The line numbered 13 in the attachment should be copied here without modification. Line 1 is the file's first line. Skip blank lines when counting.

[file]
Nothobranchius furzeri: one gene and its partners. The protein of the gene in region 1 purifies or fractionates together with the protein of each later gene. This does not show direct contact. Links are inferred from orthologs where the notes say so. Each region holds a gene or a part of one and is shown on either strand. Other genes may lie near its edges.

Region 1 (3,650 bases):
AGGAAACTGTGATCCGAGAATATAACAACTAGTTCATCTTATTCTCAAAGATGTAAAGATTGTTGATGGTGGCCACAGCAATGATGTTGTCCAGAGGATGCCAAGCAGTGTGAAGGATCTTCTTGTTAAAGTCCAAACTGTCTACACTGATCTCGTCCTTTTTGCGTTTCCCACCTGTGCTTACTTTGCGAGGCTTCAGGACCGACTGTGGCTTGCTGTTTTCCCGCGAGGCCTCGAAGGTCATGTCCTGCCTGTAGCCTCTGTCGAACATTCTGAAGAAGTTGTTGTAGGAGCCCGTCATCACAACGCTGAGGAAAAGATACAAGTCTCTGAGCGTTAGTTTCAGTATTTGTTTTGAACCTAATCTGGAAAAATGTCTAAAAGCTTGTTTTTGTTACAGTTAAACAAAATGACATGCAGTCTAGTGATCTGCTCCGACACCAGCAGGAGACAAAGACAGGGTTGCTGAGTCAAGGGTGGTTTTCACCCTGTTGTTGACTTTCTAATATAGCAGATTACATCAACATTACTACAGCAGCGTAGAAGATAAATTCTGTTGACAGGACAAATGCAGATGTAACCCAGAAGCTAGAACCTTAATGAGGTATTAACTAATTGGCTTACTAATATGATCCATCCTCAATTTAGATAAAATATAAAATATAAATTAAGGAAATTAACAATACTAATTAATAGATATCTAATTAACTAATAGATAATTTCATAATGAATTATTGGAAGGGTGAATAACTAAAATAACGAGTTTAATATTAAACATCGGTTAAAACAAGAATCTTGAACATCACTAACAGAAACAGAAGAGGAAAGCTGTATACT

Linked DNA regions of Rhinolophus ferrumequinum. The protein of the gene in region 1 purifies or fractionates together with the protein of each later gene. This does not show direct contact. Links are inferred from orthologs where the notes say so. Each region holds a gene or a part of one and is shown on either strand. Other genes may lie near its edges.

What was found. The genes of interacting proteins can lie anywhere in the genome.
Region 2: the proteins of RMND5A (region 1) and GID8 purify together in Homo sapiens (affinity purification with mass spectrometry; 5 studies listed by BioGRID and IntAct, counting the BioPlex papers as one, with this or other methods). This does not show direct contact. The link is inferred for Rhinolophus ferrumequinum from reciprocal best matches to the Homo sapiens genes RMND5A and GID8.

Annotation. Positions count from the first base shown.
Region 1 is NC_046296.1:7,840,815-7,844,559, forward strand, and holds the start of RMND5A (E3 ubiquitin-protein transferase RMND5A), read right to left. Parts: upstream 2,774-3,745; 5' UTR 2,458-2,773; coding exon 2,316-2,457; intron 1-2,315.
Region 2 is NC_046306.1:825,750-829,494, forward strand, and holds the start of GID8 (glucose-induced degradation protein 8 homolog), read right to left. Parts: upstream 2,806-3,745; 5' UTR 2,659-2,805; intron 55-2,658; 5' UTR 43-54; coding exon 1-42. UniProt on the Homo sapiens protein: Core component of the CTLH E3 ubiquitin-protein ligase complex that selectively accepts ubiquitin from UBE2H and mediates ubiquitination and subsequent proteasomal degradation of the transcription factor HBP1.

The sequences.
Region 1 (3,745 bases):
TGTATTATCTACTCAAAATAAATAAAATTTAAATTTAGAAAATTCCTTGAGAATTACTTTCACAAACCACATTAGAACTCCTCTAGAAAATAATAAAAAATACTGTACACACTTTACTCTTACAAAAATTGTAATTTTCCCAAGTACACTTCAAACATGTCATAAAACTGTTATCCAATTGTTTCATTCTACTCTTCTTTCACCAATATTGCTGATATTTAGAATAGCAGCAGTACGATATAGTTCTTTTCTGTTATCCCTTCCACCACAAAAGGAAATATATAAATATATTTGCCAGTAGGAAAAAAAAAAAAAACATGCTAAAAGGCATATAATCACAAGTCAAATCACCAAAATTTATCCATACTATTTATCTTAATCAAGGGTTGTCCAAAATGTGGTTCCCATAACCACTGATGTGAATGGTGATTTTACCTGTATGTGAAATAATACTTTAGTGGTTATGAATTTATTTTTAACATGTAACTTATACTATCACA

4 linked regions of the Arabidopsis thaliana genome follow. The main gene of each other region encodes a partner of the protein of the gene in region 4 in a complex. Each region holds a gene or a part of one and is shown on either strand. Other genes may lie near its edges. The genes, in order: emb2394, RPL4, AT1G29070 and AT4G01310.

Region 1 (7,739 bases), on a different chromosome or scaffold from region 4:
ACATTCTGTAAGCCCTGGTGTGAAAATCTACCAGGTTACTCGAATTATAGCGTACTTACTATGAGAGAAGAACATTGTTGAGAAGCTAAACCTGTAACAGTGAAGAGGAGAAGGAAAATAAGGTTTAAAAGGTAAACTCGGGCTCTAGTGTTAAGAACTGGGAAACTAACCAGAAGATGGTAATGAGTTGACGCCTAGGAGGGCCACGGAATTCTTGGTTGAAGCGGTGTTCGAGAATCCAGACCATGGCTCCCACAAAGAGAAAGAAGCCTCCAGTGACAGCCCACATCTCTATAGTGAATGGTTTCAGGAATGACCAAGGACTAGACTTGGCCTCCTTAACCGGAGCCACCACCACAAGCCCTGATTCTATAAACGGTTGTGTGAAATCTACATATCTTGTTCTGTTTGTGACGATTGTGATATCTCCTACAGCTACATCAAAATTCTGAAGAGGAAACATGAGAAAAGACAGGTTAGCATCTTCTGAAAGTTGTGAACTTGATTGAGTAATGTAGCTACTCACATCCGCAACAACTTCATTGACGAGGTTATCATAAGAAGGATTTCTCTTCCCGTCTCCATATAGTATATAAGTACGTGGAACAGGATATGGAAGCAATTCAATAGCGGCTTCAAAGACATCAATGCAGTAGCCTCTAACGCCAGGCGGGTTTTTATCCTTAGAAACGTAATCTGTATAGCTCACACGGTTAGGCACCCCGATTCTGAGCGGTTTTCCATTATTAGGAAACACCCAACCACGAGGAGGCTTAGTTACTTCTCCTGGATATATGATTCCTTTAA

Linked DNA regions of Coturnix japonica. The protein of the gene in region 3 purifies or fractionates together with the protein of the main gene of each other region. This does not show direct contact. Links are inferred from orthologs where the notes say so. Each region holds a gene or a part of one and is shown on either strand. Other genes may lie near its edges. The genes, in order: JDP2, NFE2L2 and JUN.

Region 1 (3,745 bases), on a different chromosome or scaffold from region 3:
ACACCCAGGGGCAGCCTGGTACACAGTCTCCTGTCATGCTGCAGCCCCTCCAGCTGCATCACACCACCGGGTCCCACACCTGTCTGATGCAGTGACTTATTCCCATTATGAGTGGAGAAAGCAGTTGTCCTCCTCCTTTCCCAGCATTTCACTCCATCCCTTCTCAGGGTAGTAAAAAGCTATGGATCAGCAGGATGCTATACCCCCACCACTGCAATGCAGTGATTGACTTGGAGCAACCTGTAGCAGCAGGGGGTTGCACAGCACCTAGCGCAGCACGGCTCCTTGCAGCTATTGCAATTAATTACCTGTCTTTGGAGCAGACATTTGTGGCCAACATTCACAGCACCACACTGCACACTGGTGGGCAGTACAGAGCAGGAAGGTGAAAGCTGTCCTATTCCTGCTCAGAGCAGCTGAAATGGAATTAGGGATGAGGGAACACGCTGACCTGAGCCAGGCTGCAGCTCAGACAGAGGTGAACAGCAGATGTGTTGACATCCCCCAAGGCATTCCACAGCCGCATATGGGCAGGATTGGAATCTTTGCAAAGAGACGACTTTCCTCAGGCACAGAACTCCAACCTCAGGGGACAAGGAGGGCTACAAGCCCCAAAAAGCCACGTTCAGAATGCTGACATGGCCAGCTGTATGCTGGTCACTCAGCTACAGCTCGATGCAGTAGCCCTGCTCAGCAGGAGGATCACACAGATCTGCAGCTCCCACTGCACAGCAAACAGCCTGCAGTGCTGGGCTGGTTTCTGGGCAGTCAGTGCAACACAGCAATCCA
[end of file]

4 linked regions of the Arabidopsis thaliana genome follow. The main gene of each other region encodes a partner of the protein of the gene in region 4 in a complex. Each region holds a gene or a part of one and is shown on either strand. Other genes may lie near its edges. The genes, in order: emb2394, RPL4, AT1G29070 and AT4G01310.